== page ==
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RURAL UTAH OFFICERS BRAINSTORM SOLUTIONS

Rural law enforcement leaders from as far away as Alaska returned home Tuesday after a two-day seminar in Salt Lake City where they brainstormed about the issues of small-town policing.

"For the first time ever, instead of some major group . . . telling these people what their problems are . . . we wanted them to tell us so we could tell the decisionmakers," said Fred Wilson, project specialist with the Criminal Justice Institute at the University of Arkansas at Little Rock, which directed the conference."We find that Western law enforcement, because of real estate . . . the mileage between each place, they develop unique strategies to deal with crime," he said.

Of the 18 police departments and 19 sheriff's offices represented at the Salt Lake conference, the average department size is 15 and 28 officers, respectively, Wilson said.

For participating police, the average population they serve is less than 9,000, with an average sheriff's jurisdiction of 29,000.

Those sheriffs at the conference work an area ranging from 702 to 10,000 square miles. Each deputy serves a population ranging from 330 people to 4,800 in a region measuring from 71/2 to 2,500 square miles each - statistics typical of rural, Western law enforcement, according to Wilson.

Only two Utahns were among the group this week - Price Police Chief Aleck Shilaos and Maxwell Jackson, chief of police for Harrisville, Weber County.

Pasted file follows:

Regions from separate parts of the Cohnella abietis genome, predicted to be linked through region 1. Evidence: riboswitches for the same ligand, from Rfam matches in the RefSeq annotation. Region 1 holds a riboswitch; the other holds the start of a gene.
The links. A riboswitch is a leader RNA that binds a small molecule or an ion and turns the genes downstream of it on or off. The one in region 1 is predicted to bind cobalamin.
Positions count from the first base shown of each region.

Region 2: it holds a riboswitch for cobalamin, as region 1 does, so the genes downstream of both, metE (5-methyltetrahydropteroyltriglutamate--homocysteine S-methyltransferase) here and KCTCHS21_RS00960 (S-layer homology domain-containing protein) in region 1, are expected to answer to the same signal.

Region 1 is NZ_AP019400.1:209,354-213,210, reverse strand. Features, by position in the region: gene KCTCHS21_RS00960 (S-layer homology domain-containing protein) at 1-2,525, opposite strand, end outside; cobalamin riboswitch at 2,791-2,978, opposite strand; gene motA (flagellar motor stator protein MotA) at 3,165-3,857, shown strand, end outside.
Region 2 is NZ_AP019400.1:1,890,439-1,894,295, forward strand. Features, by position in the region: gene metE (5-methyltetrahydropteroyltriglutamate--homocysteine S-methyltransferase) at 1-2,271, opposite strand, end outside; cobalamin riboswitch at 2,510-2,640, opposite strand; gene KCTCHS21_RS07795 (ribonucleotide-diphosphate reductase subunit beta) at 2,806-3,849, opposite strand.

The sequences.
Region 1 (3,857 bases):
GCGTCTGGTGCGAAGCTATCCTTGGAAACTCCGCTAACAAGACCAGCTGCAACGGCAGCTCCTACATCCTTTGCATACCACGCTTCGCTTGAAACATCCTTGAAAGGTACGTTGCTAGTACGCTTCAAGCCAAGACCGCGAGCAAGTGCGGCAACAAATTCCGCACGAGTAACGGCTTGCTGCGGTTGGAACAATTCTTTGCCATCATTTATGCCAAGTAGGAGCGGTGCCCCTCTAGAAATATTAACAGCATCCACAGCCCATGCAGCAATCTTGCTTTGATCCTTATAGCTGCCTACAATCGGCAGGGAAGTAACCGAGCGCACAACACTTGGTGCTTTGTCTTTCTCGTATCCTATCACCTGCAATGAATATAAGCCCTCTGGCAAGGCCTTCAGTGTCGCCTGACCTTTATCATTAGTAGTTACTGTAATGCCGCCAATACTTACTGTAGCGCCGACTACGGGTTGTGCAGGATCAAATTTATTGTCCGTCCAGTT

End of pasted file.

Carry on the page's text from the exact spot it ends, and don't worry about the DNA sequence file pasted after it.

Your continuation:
Their peers were apparently tied up with local responsibilities, Wilson said. Ironically, that dilemma is largely the basis for the conference project - management of rural police services with limited manpower, training and equipment. Small towns often face similar public safety responsibilities as their big-city counterparts but without such financial or institutional support.

The Salt Lake conference was the third of five such meetings held since February, following conferences in Little Rock and Knoxville, Tenn.

Sponsored by the institute's National Rural Law Enforcement Center Conferences, the meetings opened Monday with a keynote speech by Lee Colwell, a former associate director of the FBI who now serves as institute director.

Aside from Shilaos and Jackson, officers representing Alaska, Washington, Idaho, Colorado, Wyoming, Nevada, Arizona, California, Oregon, New Mexico and Montana attended the seminar at the Red Lion Hotel.

Other regional seminars are scheduled for Portland, Maine and Omaha.